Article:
The following table provides a summary of selector syntax indicating usage and the version of CSS that introduced it. A declaration block consists of a list of declarations in braces; each declaration itself consists of a property, a colon, a value. If there are multiple declarations in a block, a semi-colon must be inserted to separate each declaration. Properties are specified in the CSS standard; each property has a set of possible values. Some properties can affect any type of element, others apply only to particular groups of elements. Values may be keywords, such as "center" or "inherit", or numerical values, such as 200px, 50vw or 80%. Color values can be specified with keywords, hexadecimal values, RGB values on a 0 to 255 scale, RGBA values that specify both color and alpha transparency, or HSL or HSLA values. Non-zero numeric values representing linear measures must include a length unit, either an alphabetic code or abbreviation, as in 200px or 50vw; some units – cm. These eight units retained in all subsequent revisions.

The proposed CSS Values and Units Module Level 3 will, if adopted as a W3C Recommendation, provide seven further length units: ch. Before CSS, nearly all presentational attributes of HTML documents were contained within the HTML markup. All font colors, background styles, element alignments and sizes had to be explicitly described repeatedly, within the HTML. CSS lets authors move much of that information to another file, the style sheet, resulting in simpler HTML. For example, sub-headings, sub-sub-headings, etc. are defined structurally using HTML. In print and on the screen, choice of font, size and emphasis for these elements is presentational. Be


Singsaker is a neighbourhood in the city of Trondheim in Trøndelag county, Norway. It is located north of the neighborhood of Moholt, east of Gløshaugen, west of Tyholt and Rosenborg, south of Bakklandet, in the borough of Midtbyen; the area consists completely of residential villa housing, despite being quite close to the city center of Trondheim. The neighbourhood is regarded as one of the most affluent in the city, although its close proximity to the Norwegian University of Science and Technology makes it a popular place for student housing, including Singsaker Studenterhjem. Between 1927 and 1968, Singsakerlinjen tram line went from the city center to Singsaker, extending onward to Rosenborg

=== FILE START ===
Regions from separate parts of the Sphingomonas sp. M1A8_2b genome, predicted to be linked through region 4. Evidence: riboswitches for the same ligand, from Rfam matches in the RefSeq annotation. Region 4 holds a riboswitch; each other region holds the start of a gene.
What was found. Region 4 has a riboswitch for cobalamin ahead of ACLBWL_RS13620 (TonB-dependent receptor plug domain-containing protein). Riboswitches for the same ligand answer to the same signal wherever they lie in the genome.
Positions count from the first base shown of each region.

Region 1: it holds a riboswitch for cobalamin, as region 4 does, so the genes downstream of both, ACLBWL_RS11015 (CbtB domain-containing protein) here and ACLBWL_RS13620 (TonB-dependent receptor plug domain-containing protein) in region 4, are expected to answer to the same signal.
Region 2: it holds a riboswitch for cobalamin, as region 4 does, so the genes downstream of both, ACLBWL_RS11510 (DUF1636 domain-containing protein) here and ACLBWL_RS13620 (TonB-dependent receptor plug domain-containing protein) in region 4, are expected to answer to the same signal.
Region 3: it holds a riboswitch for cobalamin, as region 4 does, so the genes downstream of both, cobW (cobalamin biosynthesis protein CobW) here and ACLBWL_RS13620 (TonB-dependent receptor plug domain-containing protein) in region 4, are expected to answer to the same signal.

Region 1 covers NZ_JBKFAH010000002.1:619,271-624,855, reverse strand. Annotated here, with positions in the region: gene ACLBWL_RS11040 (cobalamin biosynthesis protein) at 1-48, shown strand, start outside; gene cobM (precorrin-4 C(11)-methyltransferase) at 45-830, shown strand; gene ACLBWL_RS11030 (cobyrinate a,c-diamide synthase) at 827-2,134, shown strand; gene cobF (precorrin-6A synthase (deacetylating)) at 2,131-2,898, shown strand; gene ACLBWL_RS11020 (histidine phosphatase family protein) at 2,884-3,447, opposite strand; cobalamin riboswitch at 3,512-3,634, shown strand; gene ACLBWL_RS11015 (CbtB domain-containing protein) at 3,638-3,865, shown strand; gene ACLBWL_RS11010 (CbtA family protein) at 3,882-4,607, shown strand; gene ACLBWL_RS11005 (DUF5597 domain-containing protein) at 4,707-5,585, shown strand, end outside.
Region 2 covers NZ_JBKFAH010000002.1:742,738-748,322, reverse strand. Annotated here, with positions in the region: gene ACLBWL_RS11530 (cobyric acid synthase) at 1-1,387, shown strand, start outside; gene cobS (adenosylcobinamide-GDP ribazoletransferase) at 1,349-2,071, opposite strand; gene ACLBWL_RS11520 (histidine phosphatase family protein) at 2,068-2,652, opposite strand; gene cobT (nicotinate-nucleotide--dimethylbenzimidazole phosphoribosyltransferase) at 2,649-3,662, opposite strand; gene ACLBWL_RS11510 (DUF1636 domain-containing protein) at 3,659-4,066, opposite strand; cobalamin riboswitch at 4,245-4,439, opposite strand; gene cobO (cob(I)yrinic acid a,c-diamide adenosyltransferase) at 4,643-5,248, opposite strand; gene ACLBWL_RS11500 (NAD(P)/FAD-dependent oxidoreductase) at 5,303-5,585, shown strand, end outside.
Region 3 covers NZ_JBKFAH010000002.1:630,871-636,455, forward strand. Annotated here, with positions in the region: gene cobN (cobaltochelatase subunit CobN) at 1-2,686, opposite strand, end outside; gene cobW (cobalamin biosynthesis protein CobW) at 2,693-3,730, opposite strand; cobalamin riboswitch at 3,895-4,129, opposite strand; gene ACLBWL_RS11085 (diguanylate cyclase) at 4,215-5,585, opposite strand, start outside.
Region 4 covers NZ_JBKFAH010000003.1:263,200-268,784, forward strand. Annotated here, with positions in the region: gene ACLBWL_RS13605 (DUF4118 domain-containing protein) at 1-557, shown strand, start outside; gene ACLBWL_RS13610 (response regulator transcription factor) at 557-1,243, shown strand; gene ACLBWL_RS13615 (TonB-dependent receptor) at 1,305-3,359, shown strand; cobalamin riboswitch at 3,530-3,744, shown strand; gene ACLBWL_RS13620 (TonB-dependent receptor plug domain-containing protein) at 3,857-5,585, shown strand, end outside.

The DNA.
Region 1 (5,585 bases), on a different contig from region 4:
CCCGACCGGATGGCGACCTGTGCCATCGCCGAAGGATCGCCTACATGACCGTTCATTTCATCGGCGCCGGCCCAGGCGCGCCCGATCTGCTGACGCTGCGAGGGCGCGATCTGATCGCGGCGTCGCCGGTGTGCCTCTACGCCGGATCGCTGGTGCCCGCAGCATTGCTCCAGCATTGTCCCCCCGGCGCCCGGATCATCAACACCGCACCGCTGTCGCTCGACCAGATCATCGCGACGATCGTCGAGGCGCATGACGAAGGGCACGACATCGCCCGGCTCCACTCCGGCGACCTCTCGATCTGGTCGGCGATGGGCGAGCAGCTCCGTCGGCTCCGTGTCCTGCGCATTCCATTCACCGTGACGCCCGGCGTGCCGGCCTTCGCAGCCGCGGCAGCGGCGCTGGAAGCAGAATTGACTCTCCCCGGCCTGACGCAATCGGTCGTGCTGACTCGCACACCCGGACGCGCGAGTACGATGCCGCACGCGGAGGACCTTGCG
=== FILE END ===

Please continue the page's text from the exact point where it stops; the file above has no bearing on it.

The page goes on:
Freedom Shop

The Freedom Shop is the name of an anarchist infoshop which distributes books and information, based in Wellington, New Zealand. It operates on a non profit basis; the shop has been based in different locations and sells books on anarchism, indigenous rights, ecology and a range of activist issues. It carries patches, badges and music; the Freedom Shop was established on May 1, 1995. It was based on upper Cuba Street in Te Aro, in a building occupied by the NORML shop. To begin with, NORML continued to pay the rent; the shop was run by volunteers and any profits were ploughed back into the venture. The shop sold books, pamphlets, leaflets, T-shirts, patches and stickers. In the 2000s, plans for the construction of the Wellington Inner City Bypass meant that the Freedom Shop would be evicted. However, the plans were bitterly contested; when security guards employed by Transit NZ broke into the shop and changed the locks, 50 activists broke in and re-opened it. The Freedom Shop moved into a more prominent location in the Cake Shop.

When the Cake Shop closed in 2005, the Freedom Shop relocated to Oblong in Te Aro's left bank arcade. Oblong closed in early 2009, The Freedom Shop reverted to running stalls at public events. However, for the last few years the Freedom Shop has a home in a corner of the Newtown Opportunity for Animals Co-op Shop in Riddiford St, Wellington. In 2014, the collective published the first issue of a periodical called AARGH! as the Aoteroa Anarchist Review. Issue ten was published in April 2019; the collective maintains close links with Aotearoa Indymedia and local radical groups such as the 128 Community Centre. The Freedom Shop Newtown Opportunity for Animals Aotearoa Indymedia